Academic journal article Themes in Theatre

The Violettas of Patti, Muzio and Callas: Style, Interpretation and the Question of Legacy

Academic journal article Themes in Theatre

The Violettas of Patti, Muzio and Callas: Style, Interpretation and the Question of Legacy

Article excerpt

Whereas the field of musicology, in principle, embraces both the study of the musical score and the musical performance, little interchange has traditionally taken place between these two branches. Students of the great composers rarely combine close readings of the scores with examinations of how the music has been performed historically, and students of performance practice rarely use their knowledge of the history of singing, the development of the musical instruments, etc. for in-depth analyses of the classics. As a student of the original productions of operas by Monteverdi, Mozart and Verdi, I have been surprised to leam how much is actually known about how many of the original singers played and sang their roles, and even more surprised to realise how little impact this has had on how the scores have been analysed and interpreted.

Perhaps this is where the approach of theatre studies is called for because one of the traditional virtues of the dramaturge is the trained ability to read a dramatic text as more of a theatrical script-one containing an infinite variety of scenic possibilities-than as a finished work of art. If operatic singing is indeed a stage language on a par with the actor's delivery, a musical performance in the theatre is a theatrical performance, too, and one could even argue that the history of operatic singing cannot be properly understood without regard to the history of acting. It is striking, at least, when one examines the history of vocal art through the lens of the theatre historian, how closely the development of operatic singing reflects historical changes in the theatre.

In the following, I intend to demonstrate my point by comparing the performances of three famous sopranos-Adelina Patti, Claudia Muzio and Maria Callas-in Verdi's La Traviata. We may get an idea of their portrayals by studying reviews and other eyewitness accounts in the light of contemporary scenic and vocal performance practice.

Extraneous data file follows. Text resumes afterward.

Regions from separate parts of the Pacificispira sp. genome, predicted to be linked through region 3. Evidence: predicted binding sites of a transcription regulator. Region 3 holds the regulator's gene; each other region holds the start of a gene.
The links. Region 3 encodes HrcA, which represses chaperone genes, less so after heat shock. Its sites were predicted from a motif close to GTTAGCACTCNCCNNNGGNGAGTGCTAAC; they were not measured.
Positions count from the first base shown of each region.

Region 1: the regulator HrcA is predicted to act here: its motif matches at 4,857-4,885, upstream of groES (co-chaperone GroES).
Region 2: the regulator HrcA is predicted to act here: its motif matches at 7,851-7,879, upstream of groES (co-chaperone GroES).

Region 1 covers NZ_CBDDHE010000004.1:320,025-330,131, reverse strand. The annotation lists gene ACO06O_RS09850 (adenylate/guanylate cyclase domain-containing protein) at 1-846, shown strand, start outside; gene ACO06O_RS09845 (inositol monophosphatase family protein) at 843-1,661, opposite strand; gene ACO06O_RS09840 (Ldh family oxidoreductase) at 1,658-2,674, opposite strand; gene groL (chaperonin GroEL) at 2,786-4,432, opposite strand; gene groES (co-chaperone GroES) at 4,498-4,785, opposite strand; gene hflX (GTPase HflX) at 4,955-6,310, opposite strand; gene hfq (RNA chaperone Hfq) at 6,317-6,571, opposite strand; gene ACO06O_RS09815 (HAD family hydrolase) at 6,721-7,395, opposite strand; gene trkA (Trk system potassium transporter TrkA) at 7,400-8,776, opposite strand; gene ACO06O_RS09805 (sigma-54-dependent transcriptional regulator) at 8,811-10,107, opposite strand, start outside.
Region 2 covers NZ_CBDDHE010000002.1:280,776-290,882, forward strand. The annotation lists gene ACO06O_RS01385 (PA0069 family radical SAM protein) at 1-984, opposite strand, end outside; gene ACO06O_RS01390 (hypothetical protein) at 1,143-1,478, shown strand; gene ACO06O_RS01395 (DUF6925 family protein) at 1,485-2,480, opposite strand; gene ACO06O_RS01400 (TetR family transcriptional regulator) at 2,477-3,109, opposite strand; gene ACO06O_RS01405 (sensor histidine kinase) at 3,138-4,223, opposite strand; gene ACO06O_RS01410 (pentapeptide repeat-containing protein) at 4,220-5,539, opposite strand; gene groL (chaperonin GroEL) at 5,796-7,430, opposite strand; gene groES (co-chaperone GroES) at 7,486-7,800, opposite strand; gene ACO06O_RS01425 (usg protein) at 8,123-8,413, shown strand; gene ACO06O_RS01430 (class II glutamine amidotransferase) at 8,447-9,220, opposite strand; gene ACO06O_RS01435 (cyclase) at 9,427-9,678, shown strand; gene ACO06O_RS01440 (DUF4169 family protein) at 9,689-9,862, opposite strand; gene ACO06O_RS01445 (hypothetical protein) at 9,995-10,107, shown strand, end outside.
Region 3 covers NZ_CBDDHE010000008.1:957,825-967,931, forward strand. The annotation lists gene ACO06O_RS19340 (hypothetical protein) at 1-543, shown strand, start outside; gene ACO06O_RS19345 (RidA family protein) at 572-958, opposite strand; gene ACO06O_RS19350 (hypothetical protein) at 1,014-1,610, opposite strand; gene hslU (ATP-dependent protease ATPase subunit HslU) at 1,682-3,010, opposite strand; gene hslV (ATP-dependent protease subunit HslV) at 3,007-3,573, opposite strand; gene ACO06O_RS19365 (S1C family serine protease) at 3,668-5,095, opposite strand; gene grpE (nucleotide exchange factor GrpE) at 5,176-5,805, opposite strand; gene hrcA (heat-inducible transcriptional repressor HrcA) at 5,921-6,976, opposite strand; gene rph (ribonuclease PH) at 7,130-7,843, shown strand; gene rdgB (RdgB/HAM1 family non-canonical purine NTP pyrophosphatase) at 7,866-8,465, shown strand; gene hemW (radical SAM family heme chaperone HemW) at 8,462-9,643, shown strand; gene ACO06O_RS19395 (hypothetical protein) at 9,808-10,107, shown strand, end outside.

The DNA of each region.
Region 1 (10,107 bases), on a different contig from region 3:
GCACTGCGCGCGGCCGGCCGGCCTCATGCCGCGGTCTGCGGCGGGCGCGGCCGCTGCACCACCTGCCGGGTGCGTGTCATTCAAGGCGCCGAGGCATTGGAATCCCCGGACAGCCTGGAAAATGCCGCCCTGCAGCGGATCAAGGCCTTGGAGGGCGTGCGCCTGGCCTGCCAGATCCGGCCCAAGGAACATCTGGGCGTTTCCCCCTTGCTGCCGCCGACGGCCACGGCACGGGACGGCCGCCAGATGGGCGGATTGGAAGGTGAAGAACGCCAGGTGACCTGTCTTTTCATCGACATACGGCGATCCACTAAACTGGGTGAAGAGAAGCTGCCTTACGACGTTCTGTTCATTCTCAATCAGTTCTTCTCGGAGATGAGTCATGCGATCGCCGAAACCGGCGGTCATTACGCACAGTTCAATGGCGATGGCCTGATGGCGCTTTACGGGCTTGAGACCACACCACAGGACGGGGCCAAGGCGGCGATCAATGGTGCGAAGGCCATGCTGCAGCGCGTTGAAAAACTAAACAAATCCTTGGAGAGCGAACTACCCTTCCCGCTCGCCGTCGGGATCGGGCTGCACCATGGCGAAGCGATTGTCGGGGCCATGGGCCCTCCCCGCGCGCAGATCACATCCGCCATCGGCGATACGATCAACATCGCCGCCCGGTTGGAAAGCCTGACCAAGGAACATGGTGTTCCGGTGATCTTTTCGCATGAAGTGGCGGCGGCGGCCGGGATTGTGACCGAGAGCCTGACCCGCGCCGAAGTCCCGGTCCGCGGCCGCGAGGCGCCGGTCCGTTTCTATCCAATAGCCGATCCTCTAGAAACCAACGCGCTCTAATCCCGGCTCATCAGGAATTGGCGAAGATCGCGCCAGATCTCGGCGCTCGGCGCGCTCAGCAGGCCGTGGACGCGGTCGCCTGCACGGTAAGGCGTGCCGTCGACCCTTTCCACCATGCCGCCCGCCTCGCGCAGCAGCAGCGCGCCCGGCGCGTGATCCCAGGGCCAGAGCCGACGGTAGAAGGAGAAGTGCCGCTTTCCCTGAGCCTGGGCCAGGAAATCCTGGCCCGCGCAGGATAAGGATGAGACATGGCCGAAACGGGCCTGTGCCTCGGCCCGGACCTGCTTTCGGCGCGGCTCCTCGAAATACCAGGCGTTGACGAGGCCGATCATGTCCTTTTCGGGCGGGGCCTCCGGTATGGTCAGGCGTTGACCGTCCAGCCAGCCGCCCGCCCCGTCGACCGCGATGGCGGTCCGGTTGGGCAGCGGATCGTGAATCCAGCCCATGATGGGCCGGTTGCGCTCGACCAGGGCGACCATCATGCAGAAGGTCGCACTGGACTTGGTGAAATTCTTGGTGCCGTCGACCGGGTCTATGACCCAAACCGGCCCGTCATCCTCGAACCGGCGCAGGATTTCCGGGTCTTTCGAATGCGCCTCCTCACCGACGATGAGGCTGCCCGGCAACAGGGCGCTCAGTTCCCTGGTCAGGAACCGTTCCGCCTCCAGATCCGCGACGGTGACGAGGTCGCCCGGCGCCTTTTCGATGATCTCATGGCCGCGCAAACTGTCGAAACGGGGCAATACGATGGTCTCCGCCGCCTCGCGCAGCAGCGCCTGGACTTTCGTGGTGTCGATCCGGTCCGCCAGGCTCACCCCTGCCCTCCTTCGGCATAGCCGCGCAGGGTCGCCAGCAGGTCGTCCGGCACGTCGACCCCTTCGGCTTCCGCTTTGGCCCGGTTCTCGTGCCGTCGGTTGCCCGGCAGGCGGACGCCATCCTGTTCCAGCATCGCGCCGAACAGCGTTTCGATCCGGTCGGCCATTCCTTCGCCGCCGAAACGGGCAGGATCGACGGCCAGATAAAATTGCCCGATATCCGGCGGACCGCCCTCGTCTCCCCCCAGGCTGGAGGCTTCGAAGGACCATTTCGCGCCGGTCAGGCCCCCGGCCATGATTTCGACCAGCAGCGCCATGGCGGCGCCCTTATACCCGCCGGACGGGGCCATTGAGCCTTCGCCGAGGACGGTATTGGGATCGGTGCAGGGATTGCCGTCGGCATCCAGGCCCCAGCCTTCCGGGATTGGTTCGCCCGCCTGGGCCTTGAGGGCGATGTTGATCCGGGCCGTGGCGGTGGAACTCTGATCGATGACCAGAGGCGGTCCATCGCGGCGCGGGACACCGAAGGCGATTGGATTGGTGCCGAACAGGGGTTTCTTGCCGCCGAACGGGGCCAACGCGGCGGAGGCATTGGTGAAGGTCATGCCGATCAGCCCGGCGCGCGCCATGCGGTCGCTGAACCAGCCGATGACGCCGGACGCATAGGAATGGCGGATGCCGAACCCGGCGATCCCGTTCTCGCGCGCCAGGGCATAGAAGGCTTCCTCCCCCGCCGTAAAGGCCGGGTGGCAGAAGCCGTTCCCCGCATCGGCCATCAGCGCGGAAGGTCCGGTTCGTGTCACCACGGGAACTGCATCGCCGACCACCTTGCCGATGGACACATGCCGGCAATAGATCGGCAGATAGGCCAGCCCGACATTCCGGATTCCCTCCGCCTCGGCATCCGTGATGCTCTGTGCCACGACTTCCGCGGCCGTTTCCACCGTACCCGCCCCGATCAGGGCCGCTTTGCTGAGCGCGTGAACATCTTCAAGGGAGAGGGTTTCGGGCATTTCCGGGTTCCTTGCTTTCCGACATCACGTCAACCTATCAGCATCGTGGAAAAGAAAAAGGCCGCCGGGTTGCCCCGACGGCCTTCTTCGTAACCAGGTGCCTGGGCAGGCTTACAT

ADELINA PATTI (1843-1919)

Without any doubt, the most celebrated Violetta of the nineteenth century was Adelina Patti whose fame was so overwhelming that the 1860s, 70s and 80s are sometimes referred to as "the reign of Patti". Emma Calvé compared Patti's voice to "a string of luminous pearls, perfectly matched, every jewel flawless, identical in form and colour" (Calvé 1922: 161), Nellie Melba found the timbre of her voice "exquisite, the diction crystalline" (in Cone 1981: 1), George Bernard Shaw praised "her unsurpassed phrasing and that delicate touch and expressive nuance which make her cantabile singing so captivating" (1932 Vol. Ill: 4) and William J. Henderson believed that her name would stand out on the pages of musical history "as that of a singer in whom luscious beauty of voice, admirable facility in florid music and exquisite, ravishing beauty in pure cantilena were happily united" (Henderson 1968: 296, 298).

While praise for Patti as a vocalist was unanimous, opinions regarding her abilities as an actress differed to a striking degree. One of those least impressed with her histrionic powers was Shaw who found that her

offences against artistic propriety are mighty ones and millions. She seldom even pretends to play any other part than that of Adelina, the spoiled child with the adorable voice; and I believe she would be rather hurt than otherwise if you for a moment lost sight of Patti in your preoccupation with Zerlina, or Aida, or Caterina. [...] Patti will get up and bow to you in the very agony of stage death if you only drop your stick accidentally. (Shaw 1950: 354)

According to Clara Louise Kellogg, Patti

never acted; and she never, never felt. As Violetta she did express some slight emotion, to be sure. Her "Gran Dio" in the last act was sung with something like passion, at least with more passion than she ever sang anything else. [...] But her great success was always due to her wonderful voice. Her acting was essentially mechanical. …

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